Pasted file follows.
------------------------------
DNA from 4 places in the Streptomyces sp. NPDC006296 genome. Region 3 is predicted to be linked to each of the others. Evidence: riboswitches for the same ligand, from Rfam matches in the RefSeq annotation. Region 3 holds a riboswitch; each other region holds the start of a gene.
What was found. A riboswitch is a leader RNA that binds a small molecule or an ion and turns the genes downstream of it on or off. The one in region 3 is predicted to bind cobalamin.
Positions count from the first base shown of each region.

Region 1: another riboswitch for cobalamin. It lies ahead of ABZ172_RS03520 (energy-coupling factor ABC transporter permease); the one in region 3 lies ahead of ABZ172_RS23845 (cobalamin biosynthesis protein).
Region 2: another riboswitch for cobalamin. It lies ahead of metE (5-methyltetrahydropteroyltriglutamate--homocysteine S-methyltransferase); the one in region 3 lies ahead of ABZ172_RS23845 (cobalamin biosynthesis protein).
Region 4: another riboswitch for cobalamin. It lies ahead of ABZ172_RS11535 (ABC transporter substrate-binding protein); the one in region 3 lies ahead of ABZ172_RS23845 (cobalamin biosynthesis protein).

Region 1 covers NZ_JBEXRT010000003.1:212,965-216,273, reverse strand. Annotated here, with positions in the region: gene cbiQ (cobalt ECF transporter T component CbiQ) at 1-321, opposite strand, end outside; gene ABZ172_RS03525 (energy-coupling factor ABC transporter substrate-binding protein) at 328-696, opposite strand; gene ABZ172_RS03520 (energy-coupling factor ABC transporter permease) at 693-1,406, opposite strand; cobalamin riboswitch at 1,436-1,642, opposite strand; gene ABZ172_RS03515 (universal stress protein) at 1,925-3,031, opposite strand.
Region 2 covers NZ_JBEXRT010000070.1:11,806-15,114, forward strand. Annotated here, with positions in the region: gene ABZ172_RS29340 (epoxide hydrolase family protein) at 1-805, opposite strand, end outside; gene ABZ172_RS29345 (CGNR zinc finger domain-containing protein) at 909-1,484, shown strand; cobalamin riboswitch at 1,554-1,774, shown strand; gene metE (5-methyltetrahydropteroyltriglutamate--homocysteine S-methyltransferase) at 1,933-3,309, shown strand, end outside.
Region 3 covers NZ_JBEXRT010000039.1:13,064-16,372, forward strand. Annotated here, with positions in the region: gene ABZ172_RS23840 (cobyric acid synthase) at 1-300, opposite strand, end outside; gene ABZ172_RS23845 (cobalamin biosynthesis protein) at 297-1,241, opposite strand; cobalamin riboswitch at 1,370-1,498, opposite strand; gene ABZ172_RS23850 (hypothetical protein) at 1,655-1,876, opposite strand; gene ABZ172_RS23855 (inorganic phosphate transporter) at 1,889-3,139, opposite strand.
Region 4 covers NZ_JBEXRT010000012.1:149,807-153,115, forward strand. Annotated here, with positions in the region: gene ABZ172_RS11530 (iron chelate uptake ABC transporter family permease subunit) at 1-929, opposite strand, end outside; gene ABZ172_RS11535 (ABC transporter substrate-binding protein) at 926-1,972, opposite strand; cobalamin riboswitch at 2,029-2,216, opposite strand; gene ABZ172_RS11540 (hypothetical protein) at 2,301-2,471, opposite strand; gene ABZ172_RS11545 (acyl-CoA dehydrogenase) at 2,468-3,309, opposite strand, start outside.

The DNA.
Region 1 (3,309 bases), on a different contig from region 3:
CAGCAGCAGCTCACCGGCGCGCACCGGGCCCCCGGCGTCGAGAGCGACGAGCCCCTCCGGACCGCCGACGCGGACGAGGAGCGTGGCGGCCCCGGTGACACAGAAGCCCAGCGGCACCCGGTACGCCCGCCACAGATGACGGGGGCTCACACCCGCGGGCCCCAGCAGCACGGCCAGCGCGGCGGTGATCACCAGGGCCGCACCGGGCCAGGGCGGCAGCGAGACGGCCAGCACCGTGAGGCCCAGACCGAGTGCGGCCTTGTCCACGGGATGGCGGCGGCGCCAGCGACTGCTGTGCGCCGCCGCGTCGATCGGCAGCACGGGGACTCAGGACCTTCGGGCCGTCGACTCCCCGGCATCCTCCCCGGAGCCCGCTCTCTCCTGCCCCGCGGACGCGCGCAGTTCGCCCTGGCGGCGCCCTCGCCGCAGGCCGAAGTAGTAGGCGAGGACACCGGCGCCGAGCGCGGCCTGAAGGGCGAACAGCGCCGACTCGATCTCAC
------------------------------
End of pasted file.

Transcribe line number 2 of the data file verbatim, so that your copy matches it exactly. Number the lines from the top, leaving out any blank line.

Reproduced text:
What was found. A riboswitch is a leader RNA that binds a small molecule or an ion and turns the genes downstream of it on or off. The one in region 3 is predicted to bind cobalamin.